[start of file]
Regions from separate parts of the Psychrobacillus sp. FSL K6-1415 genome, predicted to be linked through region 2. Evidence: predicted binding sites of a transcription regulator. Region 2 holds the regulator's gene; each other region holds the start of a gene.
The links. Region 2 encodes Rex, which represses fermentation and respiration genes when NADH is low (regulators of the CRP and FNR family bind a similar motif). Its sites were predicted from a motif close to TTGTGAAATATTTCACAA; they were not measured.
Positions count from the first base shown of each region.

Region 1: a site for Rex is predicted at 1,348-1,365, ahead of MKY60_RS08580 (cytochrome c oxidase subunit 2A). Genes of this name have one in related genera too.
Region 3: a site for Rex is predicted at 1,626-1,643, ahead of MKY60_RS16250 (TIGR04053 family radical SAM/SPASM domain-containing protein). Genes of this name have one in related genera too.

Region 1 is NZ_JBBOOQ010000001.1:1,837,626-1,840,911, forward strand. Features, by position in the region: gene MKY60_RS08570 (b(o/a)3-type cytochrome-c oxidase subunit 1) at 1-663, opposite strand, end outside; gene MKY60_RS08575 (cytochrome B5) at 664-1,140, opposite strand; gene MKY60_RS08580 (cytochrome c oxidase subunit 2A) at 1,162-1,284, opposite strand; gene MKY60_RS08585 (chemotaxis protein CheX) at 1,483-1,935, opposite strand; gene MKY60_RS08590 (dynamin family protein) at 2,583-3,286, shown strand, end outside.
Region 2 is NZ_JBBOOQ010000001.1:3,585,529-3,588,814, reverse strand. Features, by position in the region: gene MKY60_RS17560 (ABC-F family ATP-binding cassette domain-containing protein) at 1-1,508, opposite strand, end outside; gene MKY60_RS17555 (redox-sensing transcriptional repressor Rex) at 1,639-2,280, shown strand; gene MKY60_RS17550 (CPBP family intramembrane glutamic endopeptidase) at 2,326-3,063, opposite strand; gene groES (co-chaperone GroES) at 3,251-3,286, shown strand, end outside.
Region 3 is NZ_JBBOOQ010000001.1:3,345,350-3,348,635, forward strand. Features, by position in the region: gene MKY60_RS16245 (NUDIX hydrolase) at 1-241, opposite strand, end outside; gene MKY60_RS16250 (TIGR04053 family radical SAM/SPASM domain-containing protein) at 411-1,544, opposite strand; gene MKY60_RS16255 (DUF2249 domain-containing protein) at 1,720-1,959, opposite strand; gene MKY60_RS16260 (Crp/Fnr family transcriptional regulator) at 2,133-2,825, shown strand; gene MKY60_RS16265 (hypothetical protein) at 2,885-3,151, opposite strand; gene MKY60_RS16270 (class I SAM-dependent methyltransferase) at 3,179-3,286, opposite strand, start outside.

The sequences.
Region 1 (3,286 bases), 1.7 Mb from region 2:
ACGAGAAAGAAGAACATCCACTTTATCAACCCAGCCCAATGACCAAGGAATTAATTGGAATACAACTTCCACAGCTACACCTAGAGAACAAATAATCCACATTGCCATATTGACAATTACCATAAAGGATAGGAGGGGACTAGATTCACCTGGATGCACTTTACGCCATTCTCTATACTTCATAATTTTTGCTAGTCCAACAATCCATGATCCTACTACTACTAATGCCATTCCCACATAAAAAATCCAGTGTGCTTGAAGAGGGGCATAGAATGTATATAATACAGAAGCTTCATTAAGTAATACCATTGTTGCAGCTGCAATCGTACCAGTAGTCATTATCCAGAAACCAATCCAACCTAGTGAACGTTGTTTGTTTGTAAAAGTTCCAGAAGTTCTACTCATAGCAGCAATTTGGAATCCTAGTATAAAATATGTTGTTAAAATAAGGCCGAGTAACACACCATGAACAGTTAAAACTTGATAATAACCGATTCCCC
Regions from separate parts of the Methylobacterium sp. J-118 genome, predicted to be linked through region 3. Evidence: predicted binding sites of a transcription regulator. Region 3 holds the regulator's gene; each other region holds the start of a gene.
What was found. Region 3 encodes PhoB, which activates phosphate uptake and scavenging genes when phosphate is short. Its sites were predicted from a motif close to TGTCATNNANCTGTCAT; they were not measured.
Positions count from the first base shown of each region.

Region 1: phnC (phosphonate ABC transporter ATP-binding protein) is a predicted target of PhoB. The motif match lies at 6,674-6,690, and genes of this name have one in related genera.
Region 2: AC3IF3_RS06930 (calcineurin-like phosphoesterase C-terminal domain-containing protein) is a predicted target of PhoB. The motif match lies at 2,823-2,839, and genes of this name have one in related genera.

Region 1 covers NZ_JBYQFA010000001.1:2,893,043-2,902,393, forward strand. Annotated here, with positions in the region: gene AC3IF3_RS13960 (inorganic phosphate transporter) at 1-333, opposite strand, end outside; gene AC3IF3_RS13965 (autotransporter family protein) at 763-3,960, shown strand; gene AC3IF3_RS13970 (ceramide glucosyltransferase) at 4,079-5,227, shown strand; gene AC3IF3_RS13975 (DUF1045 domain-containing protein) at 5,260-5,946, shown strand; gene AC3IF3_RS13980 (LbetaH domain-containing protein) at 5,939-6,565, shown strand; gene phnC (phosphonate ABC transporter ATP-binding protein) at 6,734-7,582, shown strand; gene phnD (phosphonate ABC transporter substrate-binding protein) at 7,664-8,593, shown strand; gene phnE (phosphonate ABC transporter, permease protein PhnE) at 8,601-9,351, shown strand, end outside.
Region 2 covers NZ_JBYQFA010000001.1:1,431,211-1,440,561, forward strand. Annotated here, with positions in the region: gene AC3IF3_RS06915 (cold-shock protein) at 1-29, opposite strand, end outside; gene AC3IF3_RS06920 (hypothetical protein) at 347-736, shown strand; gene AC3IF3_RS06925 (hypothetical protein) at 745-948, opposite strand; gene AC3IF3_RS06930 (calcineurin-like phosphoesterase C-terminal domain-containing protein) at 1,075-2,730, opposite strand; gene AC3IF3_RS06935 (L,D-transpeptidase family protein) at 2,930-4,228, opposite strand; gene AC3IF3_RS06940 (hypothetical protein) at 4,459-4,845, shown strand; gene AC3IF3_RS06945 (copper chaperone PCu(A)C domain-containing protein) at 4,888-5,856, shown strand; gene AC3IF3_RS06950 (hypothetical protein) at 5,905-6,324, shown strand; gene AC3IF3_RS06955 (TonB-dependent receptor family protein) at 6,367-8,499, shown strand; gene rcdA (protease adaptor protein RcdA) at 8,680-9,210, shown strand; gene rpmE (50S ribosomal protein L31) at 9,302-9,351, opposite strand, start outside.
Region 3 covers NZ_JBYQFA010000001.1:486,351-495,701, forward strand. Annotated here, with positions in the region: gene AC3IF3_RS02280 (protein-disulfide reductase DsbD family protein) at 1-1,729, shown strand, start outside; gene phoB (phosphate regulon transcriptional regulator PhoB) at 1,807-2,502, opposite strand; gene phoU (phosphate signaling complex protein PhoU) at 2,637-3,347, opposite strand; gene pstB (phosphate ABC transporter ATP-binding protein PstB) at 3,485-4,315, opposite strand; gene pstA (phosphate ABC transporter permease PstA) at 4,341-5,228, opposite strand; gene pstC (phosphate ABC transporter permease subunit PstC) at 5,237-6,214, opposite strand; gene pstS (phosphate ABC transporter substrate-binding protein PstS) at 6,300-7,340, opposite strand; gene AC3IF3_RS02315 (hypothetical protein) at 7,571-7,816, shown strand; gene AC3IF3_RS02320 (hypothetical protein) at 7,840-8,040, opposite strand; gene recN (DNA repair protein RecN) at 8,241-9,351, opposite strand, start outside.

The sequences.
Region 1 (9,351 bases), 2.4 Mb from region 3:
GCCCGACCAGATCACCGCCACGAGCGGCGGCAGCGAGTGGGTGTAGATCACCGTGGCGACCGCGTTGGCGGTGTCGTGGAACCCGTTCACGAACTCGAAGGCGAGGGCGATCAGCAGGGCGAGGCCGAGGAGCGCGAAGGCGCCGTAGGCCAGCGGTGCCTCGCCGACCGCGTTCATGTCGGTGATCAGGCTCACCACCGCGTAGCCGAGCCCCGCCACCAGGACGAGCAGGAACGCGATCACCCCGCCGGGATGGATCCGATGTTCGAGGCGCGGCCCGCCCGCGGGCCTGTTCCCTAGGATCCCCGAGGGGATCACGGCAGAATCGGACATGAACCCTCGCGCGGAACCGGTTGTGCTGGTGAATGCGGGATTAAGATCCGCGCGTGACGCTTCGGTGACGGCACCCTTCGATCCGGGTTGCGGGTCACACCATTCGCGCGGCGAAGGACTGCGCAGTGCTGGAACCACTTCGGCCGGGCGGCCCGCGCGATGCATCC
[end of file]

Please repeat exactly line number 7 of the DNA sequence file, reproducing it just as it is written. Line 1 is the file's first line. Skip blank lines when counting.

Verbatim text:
Region 2 is NZ_JBBOOQ010000001.1:3,585,529-3,588,814, reverse strand. Features, by position in the region: gene MKY60_RS17560 (ABC-F family ATP-binding cassette domain-containing protein) at 1-1,508, opposite strand, end outside; gene MKY60_RS17555 (redox-sensing transcriptional repressor Rex) at 1,639-2,280, shown strand; gene MKY60_RS17550 (CPBP family intramembrane glutamic endopeptidase) at 2,326-3,063, opposite strand; gene groES (co-chaperone GroES) at 3,251-3,286, shown strand, end outside.